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The use of profiling of individuals is increasing, also in the law-enforcement sector. Given that profiling can affect large numbers of data subjects, most of whom will have done nothing unlawful, and because it can be very invasive, it should be tightly regulated.

(1) Our analysis:

Profiling is fraught with many problems. The first is what statisticians call the “base rate fallacy”. It refers to the mathematically unavoidable fact that if you are looking for very rare instances in a very large data set, then no matter how well you design your algorithm, you will always end up with either excessive numbers of “false positives” (cases or individuals that are wrongly identified as belonging to the rare class), or “false negatives” (cases or individuals that do fall within in the rare, looked-for category, but are not identified as such), or both. This limitation is inherent in profiling and should be remembered every time it is used.

The second problem is that profiling tends to reproduce societal discrimination of “out-groups”, even if characteristics such as ethnic or racial origin are not overtly part of the profiling algorithm. Discrimination can still creep in and perpetuate existing discrimination in the guise of scientifically defensible profiles. In this regard, it should be noted that under international human rights law, “unintentional” discrimination is outlawed just as well.

The third problem is related to technological advances: with data mining and analysis techniques becoming more and more sophisticated, it can become difficult to understand the logic behind the profiling – even for the authorities using it. This reinforces the two first problems mentioned above and also makes decisions based on profiles harder to challenge, since even the authorities making the decision might often not be able to supply a better explanation than “because the computer said so”.

These problems make it abundantly clear that the use of profiling should be tightly regulated. Article 9 of the proposed Directive sets out rules on profiling and contains some protection against measures based on profiling. However, unlike their peers under the proposed Regulation, individuals have no right not to be subject to such measures. What also needs to be noted is that a clear definition of “profiling” itself is missing – the term is defined neither in Article 9, nor in Article 4.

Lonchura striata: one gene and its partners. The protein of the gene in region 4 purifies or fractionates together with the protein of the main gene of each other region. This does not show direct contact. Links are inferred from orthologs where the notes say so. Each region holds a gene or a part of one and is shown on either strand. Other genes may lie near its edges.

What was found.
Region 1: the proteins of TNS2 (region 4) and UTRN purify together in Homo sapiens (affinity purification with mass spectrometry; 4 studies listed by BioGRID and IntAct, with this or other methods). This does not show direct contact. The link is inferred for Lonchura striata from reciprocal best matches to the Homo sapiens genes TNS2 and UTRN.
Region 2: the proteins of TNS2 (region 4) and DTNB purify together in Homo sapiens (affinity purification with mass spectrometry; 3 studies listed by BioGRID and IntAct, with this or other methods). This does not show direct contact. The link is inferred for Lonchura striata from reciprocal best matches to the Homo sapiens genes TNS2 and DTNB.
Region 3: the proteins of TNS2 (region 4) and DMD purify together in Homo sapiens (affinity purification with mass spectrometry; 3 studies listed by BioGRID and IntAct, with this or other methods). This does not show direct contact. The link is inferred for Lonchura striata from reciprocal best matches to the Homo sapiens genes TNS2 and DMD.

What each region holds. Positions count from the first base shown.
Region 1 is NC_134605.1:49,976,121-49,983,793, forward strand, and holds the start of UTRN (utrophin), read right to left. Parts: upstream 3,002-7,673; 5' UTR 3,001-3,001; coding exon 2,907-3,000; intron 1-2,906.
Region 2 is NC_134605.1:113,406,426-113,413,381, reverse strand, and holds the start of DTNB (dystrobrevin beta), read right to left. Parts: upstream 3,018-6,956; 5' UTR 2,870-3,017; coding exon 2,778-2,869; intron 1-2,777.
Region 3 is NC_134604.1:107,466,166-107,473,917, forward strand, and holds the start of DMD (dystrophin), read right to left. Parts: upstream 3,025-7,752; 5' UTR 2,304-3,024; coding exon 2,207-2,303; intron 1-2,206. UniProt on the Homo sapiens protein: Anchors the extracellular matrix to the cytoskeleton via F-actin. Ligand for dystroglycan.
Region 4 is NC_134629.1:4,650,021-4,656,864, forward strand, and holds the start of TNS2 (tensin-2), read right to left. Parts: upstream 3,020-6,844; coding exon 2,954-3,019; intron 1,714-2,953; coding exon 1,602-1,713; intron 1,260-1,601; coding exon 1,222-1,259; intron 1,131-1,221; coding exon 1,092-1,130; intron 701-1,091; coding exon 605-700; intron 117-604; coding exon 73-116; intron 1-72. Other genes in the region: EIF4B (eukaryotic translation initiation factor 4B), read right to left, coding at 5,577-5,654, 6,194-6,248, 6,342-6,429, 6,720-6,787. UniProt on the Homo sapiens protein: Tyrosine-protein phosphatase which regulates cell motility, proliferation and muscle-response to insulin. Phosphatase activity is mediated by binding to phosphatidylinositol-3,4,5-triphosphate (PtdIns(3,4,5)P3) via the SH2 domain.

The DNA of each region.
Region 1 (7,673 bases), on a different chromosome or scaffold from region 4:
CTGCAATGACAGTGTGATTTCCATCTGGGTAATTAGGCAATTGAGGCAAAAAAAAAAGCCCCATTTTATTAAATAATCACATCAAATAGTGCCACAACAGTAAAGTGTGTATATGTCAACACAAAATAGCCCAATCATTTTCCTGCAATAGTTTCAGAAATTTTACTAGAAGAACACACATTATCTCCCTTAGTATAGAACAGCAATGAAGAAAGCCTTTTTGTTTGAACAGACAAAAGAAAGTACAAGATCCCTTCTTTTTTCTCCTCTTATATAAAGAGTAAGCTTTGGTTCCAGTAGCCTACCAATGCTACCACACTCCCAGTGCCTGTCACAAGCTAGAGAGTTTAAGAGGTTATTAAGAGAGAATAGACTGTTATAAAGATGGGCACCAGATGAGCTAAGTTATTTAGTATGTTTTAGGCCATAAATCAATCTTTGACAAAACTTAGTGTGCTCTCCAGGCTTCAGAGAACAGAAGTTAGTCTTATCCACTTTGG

It is not clear from the Commission proposal how the main criterion for recognising an activity as profiling, namely that it “produce[s] an adverse legal effect for the data subject or significantly affect[s] them” should be interpreted. In our opinion, this formulation is too narrow and could lead to a situation where the prohibition of using measures based on profiling and automated processing, which was adopted as a general principle, will be unreasonably diluted. This is another reason for having a clear definition.

While the starting point of prohibiting profiling as a general rule and then allowing certain exceptions is the right one, we are also concerned about the scope of exceptions. Under the Commission proposal, profiling would be allowed if it is “authorised by a law which also lays down measures to safeguard the data subject’s legitimate interests”. This formulation is too general and does not guarantee an adequate level of protection of the rights of the data subject. In every case, profiling should be accompanied by specific safeguards. This applies especially to the use of sensitive data (such as data on race or ethnic origin, political opinions and religious beliefs). The proposed Directive simply says that profiling shall not be based “solely” on such characteristics. This is too weak; similarly, it does not offer adequate protection against discrimination via profiling and does not guarantee the data subject’s right to information on the logic behind the profile.

(2) Our recommendations:

  •  The definition of profiling should be brought in line with the Council of Europe Recommendation CM/Rec(2010)13. Such an explicit definition should be included in Article 4.
  • The proposed Directive should require that laws allowing profiling shall be subject to a strict test of necessity and proportionality, which would have to demonstrate that profiling is necessary in a given situation and does not affect the vital interests of a person concerned.
  • It should be clarified that profiling shall not be based on or generate any of the special categories of personal data specified in Article 8 of the proposed Directive.
  • Profiling that leads – intentionally or unintentionally – to discrimination based on such special categories should be completely prohibited.
  • When informing data subjects about the profiling measure, they should also be given information on the logic behind the profiling. This mirrors recommendations EDRi made to the provisions on profiling in the proposed General Data Protection Regulation.
  • To strengthen the ability of individuals to enforce the prohibition of profiling, Article 9 should be revised to give individuals a right not to be subject to such measures.
  • eu logo The launch and upkeep (until December 31, 2013) of this website received financial support from the EU's Fundamental Rights and Citizenship Programme.
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